coming together in a narrow canyon that only allows the sharpest light through. The tumbling overhead of the stars and more stars even as the moon obscures some of them. The stillness punctuated by the mockingbird. The mule deer beneath the junipers. The fields peopled with forests of prickly pear, which can also grow just about upside down off the sides of rock walls. The preciousness of water and the ingenuity of what can live with so little.
As a 26-year-old touching the desert for the first time, I was afraid. It was a place I had no reference point for except in the yet-unexplored back fields of my psyche. As a 55-year-old returning, I was satisfied. Life has shown me as precisely as the needle tips of cactus how little control I have over anything, anyone, and even to a great extent over myself. It’s also shown me what magic might spring forward when I fall back into reality, with care of course when it’s in a desert. So we climbed and walked, drove and paused, drank outrageous amounts of water while stepping rock to rock to rock to where the desert led.
Maybe life itself, like the name “Big Bend,” is all about letting ourselves learn to bend, sometimes in a big way over a lot of time, to find our place in the wild and dangerous, the dry and distant, the stinging and blossoming turning of the light.
Despite living with a man who’s all about the stars (as well as the flowers, the grasses, and seasonal migrations of many species), I should have learned the seasonal wheel and tilts of the constellations years ago. Yet all of Ken’s explanations floated into my ears and out the top of my head with nothing to tether one pattern to another. Being star-proof, I could only pick out the Big Dipper and, after a few decades, recognize Orion, or at least his belt.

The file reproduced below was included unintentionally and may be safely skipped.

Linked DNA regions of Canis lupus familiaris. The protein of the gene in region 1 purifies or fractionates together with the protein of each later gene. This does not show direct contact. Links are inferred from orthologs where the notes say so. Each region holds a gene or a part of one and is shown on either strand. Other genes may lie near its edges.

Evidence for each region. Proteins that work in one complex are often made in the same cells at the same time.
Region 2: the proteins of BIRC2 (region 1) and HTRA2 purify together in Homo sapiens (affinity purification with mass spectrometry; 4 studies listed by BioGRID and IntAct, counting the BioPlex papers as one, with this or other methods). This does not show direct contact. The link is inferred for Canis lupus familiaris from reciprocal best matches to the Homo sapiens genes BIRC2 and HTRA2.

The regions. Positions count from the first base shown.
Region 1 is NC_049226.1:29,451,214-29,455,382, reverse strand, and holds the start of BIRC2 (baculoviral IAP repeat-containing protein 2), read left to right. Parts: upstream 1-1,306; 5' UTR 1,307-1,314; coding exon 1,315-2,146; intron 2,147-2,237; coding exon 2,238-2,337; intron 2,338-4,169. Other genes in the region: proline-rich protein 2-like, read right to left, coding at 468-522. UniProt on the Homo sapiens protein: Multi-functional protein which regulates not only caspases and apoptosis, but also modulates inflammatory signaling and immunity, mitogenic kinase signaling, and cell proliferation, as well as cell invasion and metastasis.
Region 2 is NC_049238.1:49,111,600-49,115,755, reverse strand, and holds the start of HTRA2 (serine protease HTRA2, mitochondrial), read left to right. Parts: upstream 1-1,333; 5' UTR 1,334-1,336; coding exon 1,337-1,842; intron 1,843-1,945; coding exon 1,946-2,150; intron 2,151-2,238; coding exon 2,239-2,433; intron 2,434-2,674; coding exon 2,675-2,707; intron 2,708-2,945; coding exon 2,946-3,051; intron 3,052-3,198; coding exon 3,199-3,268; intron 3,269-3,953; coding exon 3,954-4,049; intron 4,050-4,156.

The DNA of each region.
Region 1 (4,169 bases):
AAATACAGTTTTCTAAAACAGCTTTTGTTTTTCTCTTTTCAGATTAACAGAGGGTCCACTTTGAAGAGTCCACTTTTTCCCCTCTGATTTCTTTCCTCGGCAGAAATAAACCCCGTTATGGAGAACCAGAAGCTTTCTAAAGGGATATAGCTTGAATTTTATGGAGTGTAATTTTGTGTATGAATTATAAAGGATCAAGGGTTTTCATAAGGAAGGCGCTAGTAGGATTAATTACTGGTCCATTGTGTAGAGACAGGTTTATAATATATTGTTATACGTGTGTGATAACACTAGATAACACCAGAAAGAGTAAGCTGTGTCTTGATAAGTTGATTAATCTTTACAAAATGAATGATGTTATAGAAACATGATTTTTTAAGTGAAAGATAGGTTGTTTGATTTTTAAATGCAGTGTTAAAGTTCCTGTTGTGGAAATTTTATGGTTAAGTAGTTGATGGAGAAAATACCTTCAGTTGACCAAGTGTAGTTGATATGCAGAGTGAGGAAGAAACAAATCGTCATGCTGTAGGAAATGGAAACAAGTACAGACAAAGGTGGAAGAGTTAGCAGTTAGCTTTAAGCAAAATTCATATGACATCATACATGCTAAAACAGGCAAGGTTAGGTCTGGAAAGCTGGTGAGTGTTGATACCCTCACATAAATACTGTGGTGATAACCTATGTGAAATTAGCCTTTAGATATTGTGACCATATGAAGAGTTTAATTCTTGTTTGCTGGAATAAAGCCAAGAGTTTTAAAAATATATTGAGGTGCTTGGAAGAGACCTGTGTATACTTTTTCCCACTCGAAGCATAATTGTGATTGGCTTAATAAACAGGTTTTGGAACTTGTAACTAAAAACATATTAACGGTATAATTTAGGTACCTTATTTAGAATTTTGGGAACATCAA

Then it all changed. We went to a star party at the McDonald Observatory in the Davis Mountains of far west Texas, and for some reason, the shapes and stories came into focus with a fury and speed that left me breathless. Maybe I had too much noise, and knick knacks in my brain for the last 33 years each time Ken patiently explained, yet again, how that backwards question mark formed the Leo the Lion’s head and back. In the crowd of hundreds gathered to look up together, the marvelous guide at the observatory used a laser pointer to trace the shapes stars make. His talk, Ken’s words buried in me from so many dark nights, and a wonderful book by H.A. Rey (yes, that H.A. Rey) called Find the Constllations have since aligned me what’s right here in the depth of a spring night: Sirius as the dog tag on Canis Major (the big dog), the zigzag woman named Cassiopeia, and the big bear constellation of Ursa Major made, in part, of the big dipper.
In the nights since, I’ve been looking up, trying to remember what I learned the night before. There are 88 constellations, at least according to astronomy today, and while I can’t show you more than about 7 at the moment, I’m excited to finally learn more of what’s parading above and beyond us.